The Jefferson City Council approved an advisory committee Tuesday night to look at the city charter.
The Jefferson City Charter Review Advisory Committee will analyze the charter and discuss possible changes. If the committee recommends changes, those will go to the City Council for discussion. The council would then decide whether to send those recommendations to the election ballot for voter approval.
The committee has to make recommendations by July 9 so the council can decide whether to put the proposed changes on the November ballot. If the committee needs more time, Jefferson City Counselor Ryan Moehlman said, it will inform the council and have until Sept. 24 to make recommendations for the April 2019 ballot.
If the committee reports no changes or the council gives its final approval on sending the recommendations to the ballot, the committee will be terminated.
Ward 3 Councilman Ken Hussey told the News Tribune the committee would be able to take a wider look at the charter and recommend multiple changes if necessary instead of the council proposing changes one at a time.
"I think looking at potential charter changes, you realize there are potentially others. So instead of taking it one at a time, let's just have the citizen's committee take a broader look at the charter and see if there are multiple changes necessary," he said. "This will give the city a chance to holistically look at it and have a committee come back with maybe multiple changes or no changes or whatever instead of just one at a time."
At the Jan. 2 City Council meeting, the council placed a charter amendment eliminating the firemen's pension board on the April 3 ballot. Administration of the Firefighter's Pension Plan was transferred to the Missouri LAGERS.
The council also placed an amendment on the informal calendar proposing making the city prosecutor position an appointed position instead of an elected one.
Also on the informal calendar is a charter amendment to change City Council members' term limits from absolute eight-year limits to a limit of four consecutive terms. It would require 23-month service break period before a member could serve on the council again.
After three meetings, items on the informal calendar die if the council does not take action.
The deadline to place items on the April ballot is Tuesday.
Last year, Hussey proposed the city charter amendments for the August ballot, but after the council voted not to put a stormwater utility fee proposal on the ballot, he decided to wait until the April election to re-propose the amendments.
Also on Tuesday, the council approved setting a permit fee for vendors to use electricity downtown. As part of the East Capitol Avenue improvement project, city staff included electrical outlets for festivals.
An event organizer can apply for a permit through the city. Individual festival vendors would not need to apply for the permits.
The base fee is $70, with addition $5 per two-amp circuit. Permanently installed 100-amp service would be $25 for each location, while temporarily installed 100-amp service would cost $100 per each location.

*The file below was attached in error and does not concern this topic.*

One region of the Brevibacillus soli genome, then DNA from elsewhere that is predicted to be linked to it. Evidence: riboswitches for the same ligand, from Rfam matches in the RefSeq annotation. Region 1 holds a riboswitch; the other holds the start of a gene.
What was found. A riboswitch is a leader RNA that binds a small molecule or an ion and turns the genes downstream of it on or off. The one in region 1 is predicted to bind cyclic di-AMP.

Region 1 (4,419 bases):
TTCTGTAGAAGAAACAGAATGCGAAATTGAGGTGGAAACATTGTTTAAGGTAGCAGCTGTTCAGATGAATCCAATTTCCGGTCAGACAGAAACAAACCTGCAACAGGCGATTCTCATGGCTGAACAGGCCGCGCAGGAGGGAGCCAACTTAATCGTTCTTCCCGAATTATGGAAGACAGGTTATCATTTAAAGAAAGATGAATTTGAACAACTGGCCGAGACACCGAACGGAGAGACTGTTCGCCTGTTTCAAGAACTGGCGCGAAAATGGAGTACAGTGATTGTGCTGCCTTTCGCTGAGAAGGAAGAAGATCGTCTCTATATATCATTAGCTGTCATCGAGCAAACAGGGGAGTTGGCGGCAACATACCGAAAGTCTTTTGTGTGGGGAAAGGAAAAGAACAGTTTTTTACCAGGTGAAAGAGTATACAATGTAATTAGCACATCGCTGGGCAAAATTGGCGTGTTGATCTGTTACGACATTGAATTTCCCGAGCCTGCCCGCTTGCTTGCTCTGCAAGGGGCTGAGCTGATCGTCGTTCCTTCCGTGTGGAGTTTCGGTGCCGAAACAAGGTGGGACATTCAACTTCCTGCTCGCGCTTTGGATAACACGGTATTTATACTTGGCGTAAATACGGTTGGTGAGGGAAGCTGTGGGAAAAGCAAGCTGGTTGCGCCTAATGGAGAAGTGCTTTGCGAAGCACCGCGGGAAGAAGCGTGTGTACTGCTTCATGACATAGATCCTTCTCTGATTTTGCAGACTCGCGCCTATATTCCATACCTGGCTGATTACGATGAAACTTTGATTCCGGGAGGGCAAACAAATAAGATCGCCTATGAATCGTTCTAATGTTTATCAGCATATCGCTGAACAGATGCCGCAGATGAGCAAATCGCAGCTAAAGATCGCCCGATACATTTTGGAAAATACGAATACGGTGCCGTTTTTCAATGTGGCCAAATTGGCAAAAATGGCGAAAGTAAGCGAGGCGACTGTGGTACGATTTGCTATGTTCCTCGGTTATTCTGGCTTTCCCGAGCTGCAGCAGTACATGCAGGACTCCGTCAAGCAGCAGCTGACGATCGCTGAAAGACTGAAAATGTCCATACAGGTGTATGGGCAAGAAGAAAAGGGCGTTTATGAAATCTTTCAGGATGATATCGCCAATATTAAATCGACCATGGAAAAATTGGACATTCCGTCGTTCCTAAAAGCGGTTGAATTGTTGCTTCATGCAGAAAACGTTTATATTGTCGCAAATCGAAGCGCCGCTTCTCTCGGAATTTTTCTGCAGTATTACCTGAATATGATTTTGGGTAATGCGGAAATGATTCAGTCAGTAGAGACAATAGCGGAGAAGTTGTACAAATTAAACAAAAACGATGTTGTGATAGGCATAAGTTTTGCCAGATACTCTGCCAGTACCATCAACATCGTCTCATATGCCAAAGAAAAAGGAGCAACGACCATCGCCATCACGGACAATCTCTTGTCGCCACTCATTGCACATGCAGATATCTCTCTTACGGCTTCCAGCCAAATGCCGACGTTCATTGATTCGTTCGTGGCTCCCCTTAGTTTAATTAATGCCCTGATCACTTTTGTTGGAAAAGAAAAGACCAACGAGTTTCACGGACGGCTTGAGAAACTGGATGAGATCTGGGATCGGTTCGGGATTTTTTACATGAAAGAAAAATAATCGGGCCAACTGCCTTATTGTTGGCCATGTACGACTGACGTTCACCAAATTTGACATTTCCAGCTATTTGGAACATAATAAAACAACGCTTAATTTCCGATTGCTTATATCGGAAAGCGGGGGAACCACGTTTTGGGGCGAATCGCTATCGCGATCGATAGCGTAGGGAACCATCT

The Jefferson City Planning and Public Works Committee approved the permit fee last month.
The City Council on Tuesday approved a new Montessori school on Bennett Lane. Property owner F&F Development requested rezoning 3328 Bennett Lane from an RU Rural zoning district to a Planned Unit Development. It also submitted a preliminary and final PUD plan that proposed turning the church building into a Montessori school.
F&F Development wants to separate the church from the rest of the property and transfer it to Jesse and Melissa Steck, who operate Steck Properties. The Stecks would operate the Woodland Montessori School, which would have at least 24 children ranging from 3-6 years old.
The Jefferson City Planning and Zoning Commission approved the plan and rezoning last month.
Melissa Steck said she plans to open the school in August.
New city groups meetings
The recently resurrected Jefferson City Human Relations Commission will have its first meeting at 8 a.m. on Jan. 30 at City Hall. The advisory commission's goal is to educate the community on diversity, including holding events and working with the Jefferson City Public Schools.
The commission consists of Mitchell Woodrum, Andria Hendricks, Hector Alonso, Jami Wade, Jane Barnes, Makele Ndessokia, Patsy Johnson, Kennette Goodman and Raymond Lee.
The Jefferson City Missouri State Penitentiary Community Partners will meet for the first time at 8:30 a.m. on Feb. 2. The group will analyze the 2001 MSP master plan and decide what features it wants to implement once the city owns 32 acres of the Missouri State Penitentiary.
The group will consist of Tergin; City Councilmen Mark Schreiber, Rick Prather, Rick Mihalevich and Ron Fitzwater; Cole County Commissioners Sam Bushman, Jeff Hoelscher and Kris Scheperle; Jefferson City Area Chamber of Commerce President Randy Allen; Jefferson City Convention and Visitors Bureau Director Diane Gillespie; and Missouri Office of Administration Director of Facilities Cathy Brown.